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R.E. Novak (Iona College), M.J. Mumma (Goddard Space Flight Center), M.A. DiSanti, N. Dello Russo (Catholic University of America, GSFC), K. Magee-Sauer (Rowan University), J. Levkov (Iona College)
Observations of Mars' atmosphere taken at NASA's IRTF on Jan. 8-12, 2002 (Ls ~ 306 degrees) will be compared to previously reported data taken on Jan. 12-14, 2001 (Ls ~ 103 degrees) and Mar. 18-21, 2001 (Ls ~ 133 degrees). Photolysis of ozone in Mars' atmosphere by UV sunlight (Hartley bands) produces a singlet-Delta state of O2; emissions from this state (1.27 micron band) are used as a tracer for atmospheric ozone above ~ 20 km since the singlet-Delta state is quench by carbon dioxide at lower altitudes. Water is detected by observing HDO absorption bands measured near 3.67 microns. We used CSHELL (0.5 arc-sec slit width, resolving power ~ 40,000) on the IRTF for these observations. The slit was oriented north-south on Mars and it was stepped east-west at one arc-sec intervals for the 1.27 and 3.67 micron settings. On Jan. 10, 2002 (and March 21, 2001), the slit was oriented east-west on Mars. No emissions from the singlet Delta state of O2 (1.27 micron setting) were detected for Ls ~ 306 deg; this provides an upper limit for the ozone column density above 20 km and is in direct contrast to observations taken at Ls ~ 103 and Ls ~ 133 when a sizable detection was observed in the southern hemisphere. These data will be presented along with near simultaneous measurements of water column densities retrieved from the HDO bands; maps of water column density for Ls ~ 306 degrees show less atmospheric water than on the 2001 dates. The HDO spectra from these opposite seasons will be used to determine the variation in the D/H ratio between the northern and southern hemispheres of Mars. Spectra taken at 4.67 microns show emissions from CO (2-1 vibrational band) and atmospheric absorptions of isotopic forms of CO and water; these spectra will also be presented. This work was partially funded by grants from NASA (NAG-11398) and NSF (AST-0205397).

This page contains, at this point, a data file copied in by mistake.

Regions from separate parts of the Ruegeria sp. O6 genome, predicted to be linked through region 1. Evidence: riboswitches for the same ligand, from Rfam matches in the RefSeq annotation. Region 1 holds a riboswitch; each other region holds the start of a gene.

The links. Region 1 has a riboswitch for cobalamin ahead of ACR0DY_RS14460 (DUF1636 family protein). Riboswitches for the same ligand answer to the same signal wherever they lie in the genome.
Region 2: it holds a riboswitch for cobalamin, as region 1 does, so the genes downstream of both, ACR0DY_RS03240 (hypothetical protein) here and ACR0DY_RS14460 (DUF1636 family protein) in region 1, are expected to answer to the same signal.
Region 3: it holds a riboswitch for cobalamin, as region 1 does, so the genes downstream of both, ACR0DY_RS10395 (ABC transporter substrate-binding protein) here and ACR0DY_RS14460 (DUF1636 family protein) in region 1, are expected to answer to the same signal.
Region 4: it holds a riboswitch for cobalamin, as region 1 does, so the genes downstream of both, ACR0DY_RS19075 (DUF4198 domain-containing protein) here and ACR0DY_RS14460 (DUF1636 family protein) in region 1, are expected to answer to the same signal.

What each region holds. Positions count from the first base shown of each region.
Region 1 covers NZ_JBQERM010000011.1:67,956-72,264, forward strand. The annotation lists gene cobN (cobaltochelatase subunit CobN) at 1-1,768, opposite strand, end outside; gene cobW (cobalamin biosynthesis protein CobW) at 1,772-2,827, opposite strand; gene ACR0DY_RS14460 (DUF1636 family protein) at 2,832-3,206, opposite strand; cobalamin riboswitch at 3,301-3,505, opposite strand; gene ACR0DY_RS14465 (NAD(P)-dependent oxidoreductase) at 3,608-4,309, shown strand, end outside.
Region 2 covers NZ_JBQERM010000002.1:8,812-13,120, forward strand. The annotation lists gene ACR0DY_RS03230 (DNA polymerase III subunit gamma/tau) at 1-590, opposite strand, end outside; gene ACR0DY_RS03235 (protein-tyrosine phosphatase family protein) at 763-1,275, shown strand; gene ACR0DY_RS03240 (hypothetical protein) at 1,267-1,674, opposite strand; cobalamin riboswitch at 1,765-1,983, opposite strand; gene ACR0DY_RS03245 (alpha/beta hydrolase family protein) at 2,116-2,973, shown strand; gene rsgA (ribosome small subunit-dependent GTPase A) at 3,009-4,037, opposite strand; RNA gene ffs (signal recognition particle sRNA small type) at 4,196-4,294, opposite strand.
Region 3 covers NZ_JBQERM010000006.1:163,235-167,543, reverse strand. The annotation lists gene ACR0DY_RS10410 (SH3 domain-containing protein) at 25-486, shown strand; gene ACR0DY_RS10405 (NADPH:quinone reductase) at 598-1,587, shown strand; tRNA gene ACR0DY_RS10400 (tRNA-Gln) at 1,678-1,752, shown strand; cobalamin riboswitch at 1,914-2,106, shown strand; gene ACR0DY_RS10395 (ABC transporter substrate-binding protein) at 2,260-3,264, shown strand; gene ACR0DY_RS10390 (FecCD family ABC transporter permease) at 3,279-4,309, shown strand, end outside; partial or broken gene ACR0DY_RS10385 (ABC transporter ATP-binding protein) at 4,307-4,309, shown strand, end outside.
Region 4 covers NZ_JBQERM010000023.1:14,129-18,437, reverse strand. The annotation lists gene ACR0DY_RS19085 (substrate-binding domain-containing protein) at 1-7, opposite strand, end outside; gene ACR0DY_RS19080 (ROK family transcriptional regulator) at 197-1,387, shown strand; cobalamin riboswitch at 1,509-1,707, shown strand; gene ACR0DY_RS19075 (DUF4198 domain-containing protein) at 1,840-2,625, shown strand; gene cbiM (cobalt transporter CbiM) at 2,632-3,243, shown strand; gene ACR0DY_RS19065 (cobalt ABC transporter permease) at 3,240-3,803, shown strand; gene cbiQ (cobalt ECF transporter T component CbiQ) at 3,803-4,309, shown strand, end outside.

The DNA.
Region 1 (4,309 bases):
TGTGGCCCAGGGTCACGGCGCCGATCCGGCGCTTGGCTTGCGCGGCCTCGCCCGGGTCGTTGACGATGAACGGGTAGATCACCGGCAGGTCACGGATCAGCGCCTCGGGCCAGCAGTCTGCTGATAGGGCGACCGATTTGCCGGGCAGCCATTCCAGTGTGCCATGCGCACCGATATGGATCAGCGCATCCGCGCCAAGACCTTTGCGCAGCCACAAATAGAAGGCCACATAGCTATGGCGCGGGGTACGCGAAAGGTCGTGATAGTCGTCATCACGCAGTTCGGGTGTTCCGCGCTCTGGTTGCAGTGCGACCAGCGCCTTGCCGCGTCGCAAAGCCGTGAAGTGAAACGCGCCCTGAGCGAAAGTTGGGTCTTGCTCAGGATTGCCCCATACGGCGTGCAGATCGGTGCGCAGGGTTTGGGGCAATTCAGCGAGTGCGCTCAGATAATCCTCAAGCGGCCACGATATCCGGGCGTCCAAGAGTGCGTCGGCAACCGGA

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Bulletin of the American Astronomical Society, 34, #3< br> © 2002. The American Astronomical Soceity.